A dispute between CBS book unit Simon & Schuster and the CIA went public Thursday as the publisher and author Valerie Plame sued the agency toppers over details in the ex-intelligence agent’s upcoming tome.
Simon & Schuster alleges that the CIA is trying to reclassify information about the dates Plame served in the agency, thus making publication of her memoir, “Fair Game,” untenable. It has filed suit against CIA director of national intelligence J. Michael McConnell and CIA director Michael Hayden.
Publisher alleges that information about Plame’s dates of service was contained in a letter that the government sent as an unclassified document to her; it has since been posted on the Web.
“By unreasonably interfering in Valerie Wilson’s memoir in violation of the first amendment the executive branch seeks to prevent information relating to its own misconduct from reaching the American public,” the complaint states.
Plame is the wife of former U.S. ambassador Joseph Wilson.
Complaint, filed in U.S. District Court in New York, seeks to stop the government from reclassifying the dates and allow the publication of the manuscript, in which Plame writes of experience as her CIA identity was leaked.
The CIA has said that the letter was sent in error and the information should be considered classified.
Simon & Schuster is looking to speed up the legal process by seeking a declaratory judgment. The book is planned for release by the CBS division in October, and a decision would have to be handed down at some point over the summer for the publication to remain on schedule.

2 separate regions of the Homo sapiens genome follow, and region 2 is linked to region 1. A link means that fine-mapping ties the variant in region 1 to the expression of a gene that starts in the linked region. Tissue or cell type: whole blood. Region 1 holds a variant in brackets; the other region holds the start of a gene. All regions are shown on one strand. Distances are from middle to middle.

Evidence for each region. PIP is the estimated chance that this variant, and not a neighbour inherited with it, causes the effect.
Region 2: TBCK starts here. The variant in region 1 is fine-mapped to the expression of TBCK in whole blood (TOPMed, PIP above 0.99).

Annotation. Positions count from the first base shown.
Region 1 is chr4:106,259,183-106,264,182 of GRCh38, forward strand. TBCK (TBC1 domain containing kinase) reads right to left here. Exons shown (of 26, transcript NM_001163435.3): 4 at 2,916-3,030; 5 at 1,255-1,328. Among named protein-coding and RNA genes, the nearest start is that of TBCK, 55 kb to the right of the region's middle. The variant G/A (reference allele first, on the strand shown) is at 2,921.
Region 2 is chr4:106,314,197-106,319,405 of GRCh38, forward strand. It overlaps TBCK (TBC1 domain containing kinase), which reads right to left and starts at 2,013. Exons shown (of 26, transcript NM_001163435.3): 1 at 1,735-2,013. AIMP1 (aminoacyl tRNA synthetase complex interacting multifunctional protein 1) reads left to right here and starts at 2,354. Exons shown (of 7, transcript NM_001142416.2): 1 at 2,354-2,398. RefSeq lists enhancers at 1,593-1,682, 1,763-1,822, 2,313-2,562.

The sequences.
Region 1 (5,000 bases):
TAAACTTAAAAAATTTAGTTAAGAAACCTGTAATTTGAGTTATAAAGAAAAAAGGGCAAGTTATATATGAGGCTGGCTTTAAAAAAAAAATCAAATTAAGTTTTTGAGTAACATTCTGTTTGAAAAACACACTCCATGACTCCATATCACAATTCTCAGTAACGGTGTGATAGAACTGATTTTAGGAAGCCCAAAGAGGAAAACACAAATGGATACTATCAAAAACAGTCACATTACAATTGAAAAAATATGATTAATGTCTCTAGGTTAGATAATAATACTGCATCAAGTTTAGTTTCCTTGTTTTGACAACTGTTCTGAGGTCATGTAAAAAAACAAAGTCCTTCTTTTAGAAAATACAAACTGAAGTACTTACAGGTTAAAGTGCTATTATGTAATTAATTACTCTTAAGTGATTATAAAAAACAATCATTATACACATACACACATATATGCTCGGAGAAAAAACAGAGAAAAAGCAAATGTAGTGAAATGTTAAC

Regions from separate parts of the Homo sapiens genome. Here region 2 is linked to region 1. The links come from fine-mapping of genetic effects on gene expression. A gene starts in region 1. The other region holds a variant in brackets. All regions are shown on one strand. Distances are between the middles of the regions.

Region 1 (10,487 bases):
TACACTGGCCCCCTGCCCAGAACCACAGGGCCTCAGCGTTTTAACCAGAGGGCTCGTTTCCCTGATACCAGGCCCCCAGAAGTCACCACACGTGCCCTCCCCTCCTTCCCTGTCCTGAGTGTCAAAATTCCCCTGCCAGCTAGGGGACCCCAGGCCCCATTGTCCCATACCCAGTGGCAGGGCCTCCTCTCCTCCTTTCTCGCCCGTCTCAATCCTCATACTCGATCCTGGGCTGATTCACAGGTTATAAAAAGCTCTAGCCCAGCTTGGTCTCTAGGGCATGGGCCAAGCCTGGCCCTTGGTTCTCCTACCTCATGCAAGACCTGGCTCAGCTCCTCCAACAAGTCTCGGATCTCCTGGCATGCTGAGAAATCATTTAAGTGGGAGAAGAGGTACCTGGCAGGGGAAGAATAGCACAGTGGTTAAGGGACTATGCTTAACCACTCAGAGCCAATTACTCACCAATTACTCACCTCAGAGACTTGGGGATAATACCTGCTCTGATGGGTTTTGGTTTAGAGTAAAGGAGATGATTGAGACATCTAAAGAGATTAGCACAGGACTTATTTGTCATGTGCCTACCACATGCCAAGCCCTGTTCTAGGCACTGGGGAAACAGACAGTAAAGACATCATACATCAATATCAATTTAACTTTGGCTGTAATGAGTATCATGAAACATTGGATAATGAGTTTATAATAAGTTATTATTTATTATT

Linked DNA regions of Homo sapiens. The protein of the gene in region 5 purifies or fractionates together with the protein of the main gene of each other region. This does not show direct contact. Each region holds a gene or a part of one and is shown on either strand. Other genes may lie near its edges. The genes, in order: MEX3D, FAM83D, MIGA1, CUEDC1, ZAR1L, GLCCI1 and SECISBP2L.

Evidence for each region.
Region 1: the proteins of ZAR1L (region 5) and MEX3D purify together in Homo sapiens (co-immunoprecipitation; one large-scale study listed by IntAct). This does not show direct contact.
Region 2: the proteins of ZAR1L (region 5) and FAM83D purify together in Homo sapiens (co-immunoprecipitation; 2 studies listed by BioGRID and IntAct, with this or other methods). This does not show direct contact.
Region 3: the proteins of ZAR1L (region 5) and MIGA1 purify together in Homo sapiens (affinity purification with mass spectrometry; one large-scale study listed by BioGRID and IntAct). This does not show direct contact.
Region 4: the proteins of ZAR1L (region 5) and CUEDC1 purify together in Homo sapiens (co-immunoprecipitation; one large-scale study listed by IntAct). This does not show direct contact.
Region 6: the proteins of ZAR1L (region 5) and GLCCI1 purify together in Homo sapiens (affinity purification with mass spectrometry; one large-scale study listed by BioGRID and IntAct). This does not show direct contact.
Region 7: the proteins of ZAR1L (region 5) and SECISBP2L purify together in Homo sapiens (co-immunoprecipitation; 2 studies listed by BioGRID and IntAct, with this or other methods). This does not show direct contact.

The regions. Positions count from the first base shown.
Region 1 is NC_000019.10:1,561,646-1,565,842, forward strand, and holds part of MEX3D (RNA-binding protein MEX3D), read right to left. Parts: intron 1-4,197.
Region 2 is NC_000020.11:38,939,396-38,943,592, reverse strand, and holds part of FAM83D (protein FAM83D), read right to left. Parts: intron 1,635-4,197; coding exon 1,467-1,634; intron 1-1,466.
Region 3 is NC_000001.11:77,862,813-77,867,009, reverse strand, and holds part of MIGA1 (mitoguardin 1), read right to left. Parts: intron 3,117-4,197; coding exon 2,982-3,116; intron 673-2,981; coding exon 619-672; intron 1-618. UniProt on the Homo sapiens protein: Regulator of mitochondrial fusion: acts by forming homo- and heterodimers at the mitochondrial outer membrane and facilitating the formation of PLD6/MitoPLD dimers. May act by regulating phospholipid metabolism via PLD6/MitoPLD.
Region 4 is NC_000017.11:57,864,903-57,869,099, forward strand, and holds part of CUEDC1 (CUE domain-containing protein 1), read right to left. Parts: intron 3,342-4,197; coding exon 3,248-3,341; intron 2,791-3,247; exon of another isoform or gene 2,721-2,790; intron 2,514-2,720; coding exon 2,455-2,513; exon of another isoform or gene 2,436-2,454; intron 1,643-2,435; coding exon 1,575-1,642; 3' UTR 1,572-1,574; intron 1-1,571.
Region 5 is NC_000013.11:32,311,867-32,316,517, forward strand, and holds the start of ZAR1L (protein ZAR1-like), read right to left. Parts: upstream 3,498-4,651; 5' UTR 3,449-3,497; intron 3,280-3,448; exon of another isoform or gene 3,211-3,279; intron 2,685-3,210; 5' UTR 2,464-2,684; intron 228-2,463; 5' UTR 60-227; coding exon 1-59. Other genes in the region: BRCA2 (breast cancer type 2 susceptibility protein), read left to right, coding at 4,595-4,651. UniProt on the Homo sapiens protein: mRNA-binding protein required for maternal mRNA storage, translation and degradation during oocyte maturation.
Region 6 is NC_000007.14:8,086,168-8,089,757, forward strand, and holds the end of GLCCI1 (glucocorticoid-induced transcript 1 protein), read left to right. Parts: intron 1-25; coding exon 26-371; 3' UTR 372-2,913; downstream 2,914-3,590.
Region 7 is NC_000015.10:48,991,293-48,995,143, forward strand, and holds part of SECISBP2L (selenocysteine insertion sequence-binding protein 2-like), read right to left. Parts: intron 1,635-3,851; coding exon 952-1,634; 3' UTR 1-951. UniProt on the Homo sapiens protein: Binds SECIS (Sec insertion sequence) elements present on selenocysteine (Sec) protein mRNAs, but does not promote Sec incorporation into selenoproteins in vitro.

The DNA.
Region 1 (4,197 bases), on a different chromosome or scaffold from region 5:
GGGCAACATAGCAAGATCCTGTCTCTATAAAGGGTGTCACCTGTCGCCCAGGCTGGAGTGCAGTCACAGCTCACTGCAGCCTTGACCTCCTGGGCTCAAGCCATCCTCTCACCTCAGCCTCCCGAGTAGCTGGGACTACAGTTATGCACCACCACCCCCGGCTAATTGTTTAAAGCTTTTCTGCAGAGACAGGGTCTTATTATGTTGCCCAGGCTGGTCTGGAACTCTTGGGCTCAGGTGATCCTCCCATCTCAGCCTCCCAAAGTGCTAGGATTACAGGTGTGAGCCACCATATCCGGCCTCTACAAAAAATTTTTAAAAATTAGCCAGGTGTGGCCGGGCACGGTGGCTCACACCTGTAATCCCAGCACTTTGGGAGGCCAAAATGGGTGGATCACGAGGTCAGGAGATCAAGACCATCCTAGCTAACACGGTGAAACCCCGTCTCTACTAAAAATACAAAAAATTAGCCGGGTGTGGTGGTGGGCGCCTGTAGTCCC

As print media have increasingly taken on issues of political importance, they have sparred with the CIA’s Publications Review Board over national-security details. Publishers generally accommodate the agency; complaint noted that the CIA had asked that many details be removed from the tome.
Rarely has such a conflict turned into a lawsuit. “We feel we exhausted every other avenue before taking this step,” said Simon & Schuster spokesman Adam Rothberg.
Suit over whether to allow the disclosure brings the Plame incident full circle. Wilson originally became a media figure because of a disclosure by Robert Novak that outed the ambassador’s wife as a CIA agent.
That incident has had far-reaching media consequences, leading to scandals involving former Time correspondent Matthew Cooper and former New York Times reporter Judith Miller as well as the conviction of former vice presidential aide I. Lewis “Scooter” Libby.
Plame is still skedded to appear at an annual book confab in Gotham on Saturday, reps said, as well as to make other public appearances.